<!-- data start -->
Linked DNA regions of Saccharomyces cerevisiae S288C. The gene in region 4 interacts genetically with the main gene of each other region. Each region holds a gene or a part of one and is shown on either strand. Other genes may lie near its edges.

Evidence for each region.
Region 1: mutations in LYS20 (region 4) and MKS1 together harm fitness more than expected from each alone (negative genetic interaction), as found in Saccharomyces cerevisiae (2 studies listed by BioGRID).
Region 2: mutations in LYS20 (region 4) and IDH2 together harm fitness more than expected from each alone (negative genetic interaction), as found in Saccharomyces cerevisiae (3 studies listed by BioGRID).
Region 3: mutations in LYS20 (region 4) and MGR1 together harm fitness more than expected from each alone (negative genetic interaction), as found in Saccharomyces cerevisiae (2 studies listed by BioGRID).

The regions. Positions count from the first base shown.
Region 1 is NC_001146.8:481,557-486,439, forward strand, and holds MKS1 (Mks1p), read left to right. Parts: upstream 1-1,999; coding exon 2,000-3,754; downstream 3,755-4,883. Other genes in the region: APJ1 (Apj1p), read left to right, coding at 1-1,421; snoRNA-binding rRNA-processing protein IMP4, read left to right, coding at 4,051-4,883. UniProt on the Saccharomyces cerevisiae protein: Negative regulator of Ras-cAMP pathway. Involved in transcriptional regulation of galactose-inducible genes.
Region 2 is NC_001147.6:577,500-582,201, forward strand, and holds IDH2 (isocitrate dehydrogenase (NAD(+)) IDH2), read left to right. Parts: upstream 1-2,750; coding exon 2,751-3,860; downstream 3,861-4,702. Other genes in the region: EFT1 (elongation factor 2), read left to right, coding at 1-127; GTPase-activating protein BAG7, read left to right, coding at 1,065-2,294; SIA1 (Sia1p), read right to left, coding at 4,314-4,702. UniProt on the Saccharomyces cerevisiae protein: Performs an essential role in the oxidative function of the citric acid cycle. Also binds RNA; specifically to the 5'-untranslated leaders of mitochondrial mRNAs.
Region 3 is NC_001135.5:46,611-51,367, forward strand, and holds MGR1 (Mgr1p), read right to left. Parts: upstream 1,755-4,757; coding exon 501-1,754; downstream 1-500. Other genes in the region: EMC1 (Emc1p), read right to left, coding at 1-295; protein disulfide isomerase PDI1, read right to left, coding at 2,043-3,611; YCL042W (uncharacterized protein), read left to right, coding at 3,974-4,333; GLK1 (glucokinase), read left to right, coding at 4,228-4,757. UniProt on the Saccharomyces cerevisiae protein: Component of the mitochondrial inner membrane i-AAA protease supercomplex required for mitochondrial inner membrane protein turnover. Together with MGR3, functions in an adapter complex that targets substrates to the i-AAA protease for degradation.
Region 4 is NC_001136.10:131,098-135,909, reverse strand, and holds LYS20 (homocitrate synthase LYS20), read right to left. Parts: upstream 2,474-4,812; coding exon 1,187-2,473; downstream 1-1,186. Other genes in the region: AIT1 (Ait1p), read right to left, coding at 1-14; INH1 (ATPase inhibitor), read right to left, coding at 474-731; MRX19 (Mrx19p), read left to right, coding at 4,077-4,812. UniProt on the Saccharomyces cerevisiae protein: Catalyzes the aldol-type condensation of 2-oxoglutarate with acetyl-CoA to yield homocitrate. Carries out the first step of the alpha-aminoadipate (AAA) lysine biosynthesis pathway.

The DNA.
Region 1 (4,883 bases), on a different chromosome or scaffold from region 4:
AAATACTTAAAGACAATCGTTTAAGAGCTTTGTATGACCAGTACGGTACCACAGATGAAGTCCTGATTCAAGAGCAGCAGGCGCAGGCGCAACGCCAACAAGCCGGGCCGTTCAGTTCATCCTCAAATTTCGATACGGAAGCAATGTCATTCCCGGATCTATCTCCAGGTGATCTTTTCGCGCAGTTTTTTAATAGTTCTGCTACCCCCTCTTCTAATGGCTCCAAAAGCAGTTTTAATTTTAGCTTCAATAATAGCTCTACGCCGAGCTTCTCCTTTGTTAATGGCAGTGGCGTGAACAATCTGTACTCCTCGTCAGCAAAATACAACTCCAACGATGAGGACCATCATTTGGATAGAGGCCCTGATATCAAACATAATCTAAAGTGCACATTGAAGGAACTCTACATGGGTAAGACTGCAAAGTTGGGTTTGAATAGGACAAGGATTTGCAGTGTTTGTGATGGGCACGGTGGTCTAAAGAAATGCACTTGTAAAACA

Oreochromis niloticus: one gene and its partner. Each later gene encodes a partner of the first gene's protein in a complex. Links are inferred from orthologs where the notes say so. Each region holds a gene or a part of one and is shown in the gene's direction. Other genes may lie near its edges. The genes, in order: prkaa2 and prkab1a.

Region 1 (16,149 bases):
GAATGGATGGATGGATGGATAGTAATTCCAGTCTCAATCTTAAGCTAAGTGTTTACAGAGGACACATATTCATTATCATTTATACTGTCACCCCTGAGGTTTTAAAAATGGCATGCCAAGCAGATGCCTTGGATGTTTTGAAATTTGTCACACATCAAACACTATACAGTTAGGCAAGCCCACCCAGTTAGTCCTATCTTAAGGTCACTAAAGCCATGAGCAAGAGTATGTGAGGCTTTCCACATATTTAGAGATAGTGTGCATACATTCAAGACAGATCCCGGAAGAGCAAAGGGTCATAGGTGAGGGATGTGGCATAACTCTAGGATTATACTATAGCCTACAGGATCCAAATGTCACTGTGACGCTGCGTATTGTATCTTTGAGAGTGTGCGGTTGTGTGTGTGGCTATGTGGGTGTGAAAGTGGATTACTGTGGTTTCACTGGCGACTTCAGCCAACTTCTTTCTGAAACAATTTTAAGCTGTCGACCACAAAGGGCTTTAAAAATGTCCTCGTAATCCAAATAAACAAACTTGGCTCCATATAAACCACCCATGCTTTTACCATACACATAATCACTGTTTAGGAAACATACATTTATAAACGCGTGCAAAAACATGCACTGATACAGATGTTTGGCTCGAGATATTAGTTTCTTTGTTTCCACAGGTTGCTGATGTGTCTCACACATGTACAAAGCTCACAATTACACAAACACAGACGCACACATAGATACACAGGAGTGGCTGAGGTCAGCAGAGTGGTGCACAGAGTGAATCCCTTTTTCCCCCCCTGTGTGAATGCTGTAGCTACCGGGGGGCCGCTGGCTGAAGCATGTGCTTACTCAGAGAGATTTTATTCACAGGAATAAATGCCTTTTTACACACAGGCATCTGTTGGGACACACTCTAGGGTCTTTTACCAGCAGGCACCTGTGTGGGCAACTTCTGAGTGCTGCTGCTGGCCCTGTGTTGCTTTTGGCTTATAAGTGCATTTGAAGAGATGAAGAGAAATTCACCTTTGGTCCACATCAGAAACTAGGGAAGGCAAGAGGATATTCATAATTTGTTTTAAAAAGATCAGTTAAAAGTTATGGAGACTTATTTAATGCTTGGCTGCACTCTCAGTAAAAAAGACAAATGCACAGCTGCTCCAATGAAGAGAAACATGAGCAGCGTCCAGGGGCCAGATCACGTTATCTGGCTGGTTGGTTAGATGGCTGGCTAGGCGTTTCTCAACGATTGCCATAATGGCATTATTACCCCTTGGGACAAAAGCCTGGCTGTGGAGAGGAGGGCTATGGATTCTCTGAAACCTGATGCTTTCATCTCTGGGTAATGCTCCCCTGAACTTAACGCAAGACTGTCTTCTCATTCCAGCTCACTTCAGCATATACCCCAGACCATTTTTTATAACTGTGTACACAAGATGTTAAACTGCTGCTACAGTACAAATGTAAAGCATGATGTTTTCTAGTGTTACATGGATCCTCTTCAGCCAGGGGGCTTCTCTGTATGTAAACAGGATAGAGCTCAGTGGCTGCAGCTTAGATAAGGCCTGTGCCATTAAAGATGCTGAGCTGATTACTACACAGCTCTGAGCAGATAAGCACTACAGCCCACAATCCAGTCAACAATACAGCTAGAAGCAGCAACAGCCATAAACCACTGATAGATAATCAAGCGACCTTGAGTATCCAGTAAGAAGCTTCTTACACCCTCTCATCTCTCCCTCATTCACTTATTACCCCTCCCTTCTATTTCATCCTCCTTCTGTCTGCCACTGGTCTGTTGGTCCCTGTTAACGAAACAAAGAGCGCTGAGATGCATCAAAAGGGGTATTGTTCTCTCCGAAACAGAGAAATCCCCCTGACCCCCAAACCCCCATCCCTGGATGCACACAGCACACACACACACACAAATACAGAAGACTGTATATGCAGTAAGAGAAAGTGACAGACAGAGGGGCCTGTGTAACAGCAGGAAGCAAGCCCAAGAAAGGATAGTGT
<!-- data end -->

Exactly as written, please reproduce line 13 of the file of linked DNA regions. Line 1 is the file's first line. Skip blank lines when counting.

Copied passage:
AAATACTTAAAGACAATCGTTTAAGAGCTTTGTATGACCAGTACGGTACCACAGATGAAGTCCTGATTCAAGAGCAGCAGGCGCAGGCGCAACGCCAACAAGCCGGGCCGTTCAGTTCATCCTCAAATTTCGATACGGAAGCAATGTCATTCCCGGATCTATCTCCAGGTGATCTTTTCGCGCAGTTTTTTAATAGTTCTGCTACCCCCTCTTCTAATGGCTCCAAAAGCAGTTTTAATTTTAGCTTCAATAATAGCTCTACGCCGAGCTTCTCCTTTGTTAATGGCAGTGGCGTGAACAATCTGTACTCCTCGTCAGCAAAATACAACTCCAACGATGAGGACCATCATTTGGATAGAGGCCCTGATATCAAACATAATCTAAAGTGCACATTGAAGGAACTCTACATGGGTAAGACTGCAAAGTTGGGTTTGAATAGGACAAGGATTTGCAGTGTTTGTGATGGGCACGGTGGTCTAAAGAAATGCACTTGTAAAACA